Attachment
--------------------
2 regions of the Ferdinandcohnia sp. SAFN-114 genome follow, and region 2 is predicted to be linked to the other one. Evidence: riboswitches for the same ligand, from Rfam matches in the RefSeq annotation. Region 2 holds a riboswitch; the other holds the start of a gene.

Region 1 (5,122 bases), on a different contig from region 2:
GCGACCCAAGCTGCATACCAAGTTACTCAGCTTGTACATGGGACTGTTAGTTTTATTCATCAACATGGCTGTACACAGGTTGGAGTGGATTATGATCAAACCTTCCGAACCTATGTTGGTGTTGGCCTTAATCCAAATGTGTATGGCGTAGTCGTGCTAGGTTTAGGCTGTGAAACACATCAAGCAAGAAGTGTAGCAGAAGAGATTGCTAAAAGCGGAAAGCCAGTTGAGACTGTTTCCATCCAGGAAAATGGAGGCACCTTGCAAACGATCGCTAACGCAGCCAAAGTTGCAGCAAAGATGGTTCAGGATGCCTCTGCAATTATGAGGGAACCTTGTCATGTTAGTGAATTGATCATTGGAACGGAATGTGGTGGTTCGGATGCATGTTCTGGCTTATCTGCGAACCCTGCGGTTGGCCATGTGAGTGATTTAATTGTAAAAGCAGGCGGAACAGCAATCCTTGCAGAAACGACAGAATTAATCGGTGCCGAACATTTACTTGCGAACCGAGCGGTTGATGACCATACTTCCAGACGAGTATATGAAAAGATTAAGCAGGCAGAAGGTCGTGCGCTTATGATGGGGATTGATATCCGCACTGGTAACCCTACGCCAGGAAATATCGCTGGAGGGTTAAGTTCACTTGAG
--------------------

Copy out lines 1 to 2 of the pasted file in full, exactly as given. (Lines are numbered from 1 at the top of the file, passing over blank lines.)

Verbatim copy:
2 regions of the Ferdinandcohnia sp. SAFN-114 genome follow, and region 2 is predicted to be linked to the other one. Evidence: riboswitches for the same ligand, from Rfam matches in the RefSeq annotation. Region 2 holds a riboswitch; the other holds the start of a gene.

Region 1 (5,122 bases), on a different contig from region 2: